Timothy Geithner Reveals Himself in His New Book by Noam Scheiber for the New Republic.

Does he pass the test? by Paul Krugman for the New York Review of Books.

Treasury Secretary Timothy Geithner wrote in his new memoir that bailing out the banks saved the USA from another Great Depression.  Maybe so and maybe not, but his policy of protecting the banks from prosecution, restructuring or strict regulation has created the conditions for a new and worse financial crash.

What the Theory of “Disputive Innovation”  Gets Wrong by Jill Lepore for The New Yorker.

I think this article is based on a misunderstanding.   Clayton Christensen was not trying to tell business executives how to become disruptive innovators, but warning of the danger of neglecting basic skills and products and of being blindsided by competitors who gain a foothold in the low end of the market.

Chipotle profits by investing in employees

April 12, 2014

The Chipotle Mexican-style restaurant chain enjoys good profits and good growth, while paying its employees generously and promoting from within.

220px-Chipotle_Brandon_Its current policy began about nine years ago when founder Steve Ells and then-COO Monty Moran visited the restaurants, and notice that the one that were best-run were all managed by employees who had started as restaurant crew members and worked their way up.

They decided to make that into a system, and reward restaurant managers, not for achieving set targets of holding wages and other costs down, but for mentoring employees and training them to be managers.

Click to enlarge.

Click to enlarge.

Why do so many managers ignore the examples of Chipotle, Costco and other companies and instead grind their employees down instead of building them up?  

I am reminding of a saying Bertrand Russell once made about human nature, When people are mistaken as to what is in their interest, the course they believe to be wise is more harmful to others than the course that really is wise.

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Why do so many U.S. workers hate their jobs?

June 26, 2013
Gallup Poll Engaged Disengaged Unhappy Workers

Double click to enlarge.

With workloads increasing, wages and salaries stagnant or worse and the gap between workers and management ever-increasing, it shouldn’t be surprising that a recent Gallup poll finds 70 percent of American workers are unhappy in their jobs.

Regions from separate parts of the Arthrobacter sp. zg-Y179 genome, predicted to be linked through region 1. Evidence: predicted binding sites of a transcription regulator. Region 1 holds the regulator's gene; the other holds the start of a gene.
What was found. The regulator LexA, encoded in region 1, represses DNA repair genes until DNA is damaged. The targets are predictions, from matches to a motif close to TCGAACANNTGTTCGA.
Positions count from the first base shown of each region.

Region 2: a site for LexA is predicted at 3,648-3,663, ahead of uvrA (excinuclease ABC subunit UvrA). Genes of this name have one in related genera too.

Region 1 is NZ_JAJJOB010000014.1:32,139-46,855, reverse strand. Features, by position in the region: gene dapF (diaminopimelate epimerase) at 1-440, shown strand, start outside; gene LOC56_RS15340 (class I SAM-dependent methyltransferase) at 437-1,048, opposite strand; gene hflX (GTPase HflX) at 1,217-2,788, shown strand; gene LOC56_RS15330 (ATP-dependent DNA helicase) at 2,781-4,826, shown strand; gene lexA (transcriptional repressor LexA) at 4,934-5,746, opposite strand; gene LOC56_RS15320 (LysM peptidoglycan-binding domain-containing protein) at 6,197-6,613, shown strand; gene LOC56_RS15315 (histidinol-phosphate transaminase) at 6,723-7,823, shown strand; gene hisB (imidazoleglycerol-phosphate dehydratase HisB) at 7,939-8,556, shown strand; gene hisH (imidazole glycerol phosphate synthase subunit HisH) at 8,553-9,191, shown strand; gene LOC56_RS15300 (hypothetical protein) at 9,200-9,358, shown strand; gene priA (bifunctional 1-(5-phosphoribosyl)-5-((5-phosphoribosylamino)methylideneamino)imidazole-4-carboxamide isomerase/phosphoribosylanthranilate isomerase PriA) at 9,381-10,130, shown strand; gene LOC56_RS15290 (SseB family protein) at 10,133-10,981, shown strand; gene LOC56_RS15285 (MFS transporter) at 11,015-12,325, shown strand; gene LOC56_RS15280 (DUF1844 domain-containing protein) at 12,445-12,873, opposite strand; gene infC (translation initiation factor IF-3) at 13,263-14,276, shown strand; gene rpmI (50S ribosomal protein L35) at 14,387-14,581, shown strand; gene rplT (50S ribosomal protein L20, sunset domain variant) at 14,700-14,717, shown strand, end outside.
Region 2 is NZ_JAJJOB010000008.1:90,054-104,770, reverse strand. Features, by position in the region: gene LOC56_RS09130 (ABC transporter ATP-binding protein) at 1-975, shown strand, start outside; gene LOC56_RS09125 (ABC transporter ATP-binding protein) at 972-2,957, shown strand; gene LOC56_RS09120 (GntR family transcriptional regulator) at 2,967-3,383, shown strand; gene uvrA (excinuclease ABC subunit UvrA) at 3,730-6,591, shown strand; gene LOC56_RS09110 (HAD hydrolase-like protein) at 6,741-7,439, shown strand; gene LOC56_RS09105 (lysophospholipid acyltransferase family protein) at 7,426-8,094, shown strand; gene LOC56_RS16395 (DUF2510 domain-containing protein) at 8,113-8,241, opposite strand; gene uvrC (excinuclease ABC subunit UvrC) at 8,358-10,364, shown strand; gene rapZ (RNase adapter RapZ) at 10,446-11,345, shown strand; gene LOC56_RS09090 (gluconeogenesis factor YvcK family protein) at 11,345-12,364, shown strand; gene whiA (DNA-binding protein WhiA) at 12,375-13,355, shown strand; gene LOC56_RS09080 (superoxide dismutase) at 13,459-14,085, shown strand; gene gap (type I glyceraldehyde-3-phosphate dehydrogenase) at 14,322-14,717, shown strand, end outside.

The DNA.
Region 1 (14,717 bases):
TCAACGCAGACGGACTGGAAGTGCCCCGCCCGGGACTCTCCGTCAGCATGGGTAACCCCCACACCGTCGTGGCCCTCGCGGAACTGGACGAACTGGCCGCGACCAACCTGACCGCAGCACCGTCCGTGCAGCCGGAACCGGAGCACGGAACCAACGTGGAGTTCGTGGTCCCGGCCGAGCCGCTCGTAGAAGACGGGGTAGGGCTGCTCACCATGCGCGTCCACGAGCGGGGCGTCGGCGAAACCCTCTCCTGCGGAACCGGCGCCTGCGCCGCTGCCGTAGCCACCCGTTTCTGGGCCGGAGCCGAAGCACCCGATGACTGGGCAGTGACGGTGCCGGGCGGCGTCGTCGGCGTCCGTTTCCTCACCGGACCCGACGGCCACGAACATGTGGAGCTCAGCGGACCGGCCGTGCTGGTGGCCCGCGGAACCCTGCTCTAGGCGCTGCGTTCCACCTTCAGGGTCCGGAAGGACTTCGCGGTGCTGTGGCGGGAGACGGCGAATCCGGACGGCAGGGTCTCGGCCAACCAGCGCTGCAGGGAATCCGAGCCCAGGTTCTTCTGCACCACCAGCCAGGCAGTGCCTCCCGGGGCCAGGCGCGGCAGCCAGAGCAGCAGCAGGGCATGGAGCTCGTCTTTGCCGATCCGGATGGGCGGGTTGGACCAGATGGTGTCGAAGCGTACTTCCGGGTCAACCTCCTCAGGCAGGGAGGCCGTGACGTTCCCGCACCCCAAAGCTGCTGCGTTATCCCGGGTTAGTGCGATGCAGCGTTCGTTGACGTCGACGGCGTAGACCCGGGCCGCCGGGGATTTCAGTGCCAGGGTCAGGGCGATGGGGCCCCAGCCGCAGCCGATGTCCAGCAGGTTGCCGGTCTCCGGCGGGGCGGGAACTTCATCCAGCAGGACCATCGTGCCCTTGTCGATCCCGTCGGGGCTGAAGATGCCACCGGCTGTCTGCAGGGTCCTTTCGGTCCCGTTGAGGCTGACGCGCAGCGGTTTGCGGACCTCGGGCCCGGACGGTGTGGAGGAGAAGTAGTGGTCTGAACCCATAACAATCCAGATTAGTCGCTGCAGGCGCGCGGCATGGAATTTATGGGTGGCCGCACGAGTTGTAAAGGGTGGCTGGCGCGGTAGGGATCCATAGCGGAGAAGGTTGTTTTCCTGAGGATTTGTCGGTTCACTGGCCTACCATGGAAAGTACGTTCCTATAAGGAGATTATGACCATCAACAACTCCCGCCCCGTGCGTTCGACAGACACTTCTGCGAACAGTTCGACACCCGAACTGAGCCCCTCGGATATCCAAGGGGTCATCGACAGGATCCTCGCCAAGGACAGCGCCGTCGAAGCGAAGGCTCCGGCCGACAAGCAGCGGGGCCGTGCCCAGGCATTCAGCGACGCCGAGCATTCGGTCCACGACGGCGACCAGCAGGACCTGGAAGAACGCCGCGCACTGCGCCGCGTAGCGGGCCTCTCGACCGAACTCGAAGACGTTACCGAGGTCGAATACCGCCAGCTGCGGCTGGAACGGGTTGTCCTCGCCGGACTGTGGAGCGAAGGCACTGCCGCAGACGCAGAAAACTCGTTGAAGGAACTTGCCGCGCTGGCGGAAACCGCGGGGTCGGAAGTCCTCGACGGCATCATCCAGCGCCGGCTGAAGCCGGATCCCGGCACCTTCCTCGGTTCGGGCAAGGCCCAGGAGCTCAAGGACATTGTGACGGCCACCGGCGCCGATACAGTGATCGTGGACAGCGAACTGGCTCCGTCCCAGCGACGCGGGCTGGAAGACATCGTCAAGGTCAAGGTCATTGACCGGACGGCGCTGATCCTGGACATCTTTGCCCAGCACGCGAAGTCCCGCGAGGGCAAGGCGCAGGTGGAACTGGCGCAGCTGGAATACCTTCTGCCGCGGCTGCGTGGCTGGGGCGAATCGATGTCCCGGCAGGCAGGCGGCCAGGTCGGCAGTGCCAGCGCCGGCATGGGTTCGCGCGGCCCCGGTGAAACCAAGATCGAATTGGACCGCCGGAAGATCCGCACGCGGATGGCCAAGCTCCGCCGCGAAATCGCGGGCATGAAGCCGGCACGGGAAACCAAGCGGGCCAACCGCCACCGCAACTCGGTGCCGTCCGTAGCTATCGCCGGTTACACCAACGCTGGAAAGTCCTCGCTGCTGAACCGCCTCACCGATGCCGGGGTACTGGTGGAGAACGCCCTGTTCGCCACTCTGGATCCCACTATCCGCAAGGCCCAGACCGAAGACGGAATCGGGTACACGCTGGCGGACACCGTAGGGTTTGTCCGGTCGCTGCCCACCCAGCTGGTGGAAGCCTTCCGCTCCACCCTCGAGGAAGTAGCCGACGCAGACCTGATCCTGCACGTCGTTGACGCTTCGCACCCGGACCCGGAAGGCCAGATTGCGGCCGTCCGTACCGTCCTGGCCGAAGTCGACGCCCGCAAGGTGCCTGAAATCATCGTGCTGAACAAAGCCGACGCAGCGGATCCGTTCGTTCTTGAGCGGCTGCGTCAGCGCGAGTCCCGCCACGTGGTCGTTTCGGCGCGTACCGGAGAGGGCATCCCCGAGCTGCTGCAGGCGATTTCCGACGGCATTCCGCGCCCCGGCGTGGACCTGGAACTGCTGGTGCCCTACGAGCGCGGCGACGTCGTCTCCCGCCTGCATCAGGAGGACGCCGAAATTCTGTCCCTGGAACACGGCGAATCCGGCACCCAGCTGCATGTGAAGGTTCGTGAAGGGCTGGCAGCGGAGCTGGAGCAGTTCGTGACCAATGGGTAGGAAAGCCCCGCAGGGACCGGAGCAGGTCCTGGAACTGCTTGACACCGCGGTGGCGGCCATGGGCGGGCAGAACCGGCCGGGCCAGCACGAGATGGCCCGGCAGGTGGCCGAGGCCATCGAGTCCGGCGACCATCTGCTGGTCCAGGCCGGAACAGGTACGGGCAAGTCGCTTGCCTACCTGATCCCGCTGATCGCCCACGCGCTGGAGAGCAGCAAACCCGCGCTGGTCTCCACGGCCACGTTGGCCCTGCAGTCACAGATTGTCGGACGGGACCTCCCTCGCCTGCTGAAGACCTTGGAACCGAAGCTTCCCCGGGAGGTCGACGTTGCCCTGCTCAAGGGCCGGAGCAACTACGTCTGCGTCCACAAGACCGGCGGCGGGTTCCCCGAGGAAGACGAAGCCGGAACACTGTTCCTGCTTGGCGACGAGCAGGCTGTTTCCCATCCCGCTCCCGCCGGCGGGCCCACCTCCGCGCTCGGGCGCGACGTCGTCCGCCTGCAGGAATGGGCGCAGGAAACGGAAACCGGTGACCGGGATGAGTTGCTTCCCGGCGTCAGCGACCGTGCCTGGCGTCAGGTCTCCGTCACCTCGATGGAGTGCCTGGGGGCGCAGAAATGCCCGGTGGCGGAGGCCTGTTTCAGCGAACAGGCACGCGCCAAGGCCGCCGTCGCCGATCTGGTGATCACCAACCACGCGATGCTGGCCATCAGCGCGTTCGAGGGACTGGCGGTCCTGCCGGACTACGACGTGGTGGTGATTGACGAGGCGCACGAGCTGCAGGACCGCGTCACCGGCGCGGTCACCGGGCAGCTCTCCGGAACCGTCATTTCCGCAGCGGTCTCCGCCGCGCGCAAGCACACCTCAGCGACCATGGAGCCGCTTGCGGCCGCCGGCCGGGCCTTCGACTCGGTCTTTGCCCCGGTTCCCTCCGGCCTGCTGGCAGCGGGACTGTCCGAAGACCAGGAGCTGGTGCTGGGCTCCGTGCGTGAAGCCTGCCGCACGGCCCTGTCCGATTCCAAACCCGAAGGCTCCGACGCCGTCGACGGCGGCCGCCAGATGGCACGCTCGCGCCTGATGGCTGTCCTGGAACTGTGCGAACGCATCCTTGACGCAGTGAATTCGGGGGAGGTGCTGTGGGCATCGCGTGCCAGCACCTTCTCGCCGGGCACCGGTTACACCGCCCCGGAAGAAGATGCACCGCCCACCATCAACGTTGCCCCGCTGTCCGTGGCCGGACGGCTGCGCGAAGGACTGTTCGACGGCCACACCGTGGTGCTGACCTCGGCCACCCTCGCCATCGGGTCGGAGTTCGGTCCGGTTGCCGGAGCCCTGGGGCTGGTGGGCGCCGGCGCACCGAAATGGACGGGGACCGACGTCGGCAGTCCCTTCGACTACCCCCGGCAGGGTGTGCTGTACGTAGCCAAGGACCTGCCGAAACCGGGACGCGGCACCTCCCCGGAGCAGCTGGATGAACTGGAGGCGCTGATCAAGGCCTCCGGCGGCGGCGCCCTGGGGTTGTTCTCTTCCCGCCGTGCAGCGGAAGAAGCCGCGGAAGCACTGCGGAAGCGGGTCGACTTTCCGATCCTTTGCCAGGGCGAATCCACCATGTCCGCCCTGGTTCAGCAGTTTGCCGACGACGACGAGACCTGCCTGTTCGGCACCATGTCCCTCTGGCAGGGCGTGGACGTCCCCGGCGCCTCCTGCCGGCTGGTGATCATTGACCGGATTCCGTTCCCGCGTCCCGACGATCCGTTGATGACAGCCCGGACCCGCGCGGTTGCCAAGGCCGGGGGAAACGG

What is surprising, at least to me, is the reason—not wages, hours or benefits, but the way they are treated by their bosses.  Also surprising is how discontent is spread up and down the economic scale.  Corporate managers and professionals are almost as unhappy as low-level factory and service workers.

Gallup estimated that out of the 100 million Americans with full time jobs, about 30 million are “engaged,” meaning that they are actively trying to do a good job; 50 million are “not engaged,” meaning they are doing what they are asked to do and nothing more; and 20 million are “disengaged,” meaning they are actively hostile and costing their employers money.

As Timothy Egan wrote in the New York Times, it doesn’t cost much to praise good work, provide opportunities for learning and growth and be open to suggestions.  Companies such as Costco that value their employees frequently outperform companies such as Walmart that don’t.  So why don’t they?

I think part of the explanation lies in what a couple of management scholars called “stupidity management.”   The top management in such an organization sets a narrow, usually quantifiable, goal and insists that it not be questioned.  A low-level manager in such an organization is required to push people to achieve unreasonable goals.  Being in that kind of position certainly would not improve my disposition.

Click on Why most Americans hate their jobs (or are just ‘checked out’) for details about Gallup’s findings in The Week.

Click on Checking Out for comment by Timothy Egan in the New York Times.

Click on ON MOTIVATION for comment on Gin and Tacos.

Click on Costco: doing well by acting decently for the benefit of being a good boss.

Click on The stupidity theory of organizations for a possible explanation of why more companies aren’t like Costco.

Hat tips to Eschaton and Balloon Juice.

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The worst thing about work: the boss

June 26, 2013

DataBADBOSSfinal_21746

The infographic is from Inc. magazine for November, 2012.

The stupidity theory of organizations

April 30, 2013

dilbert1

Stupidity in big organizations is not a bug.  It’s a feature.   So say two scholars, Mats Alvesson of Lund University in Sweden and Andre Spicer of City University in England, in their recent paper, The Stupidity Factor in Organizations.

They say organizations need “functional stupidity,” which is a willful lack of recognition of the incompleteness of knowledge and a willful refusal to question the organization’s goals and policies.  This builds confidence and loyalty which helps the organization to function smoothly.

Alvesson and Spicer discuss how managers use vision statements, motivational meetings and corporate culture as “stupidity management” to develop loyalty and suppress critical thinking.  They discuss how employees use “stupidity self-management” to suppress doubt and get with the program.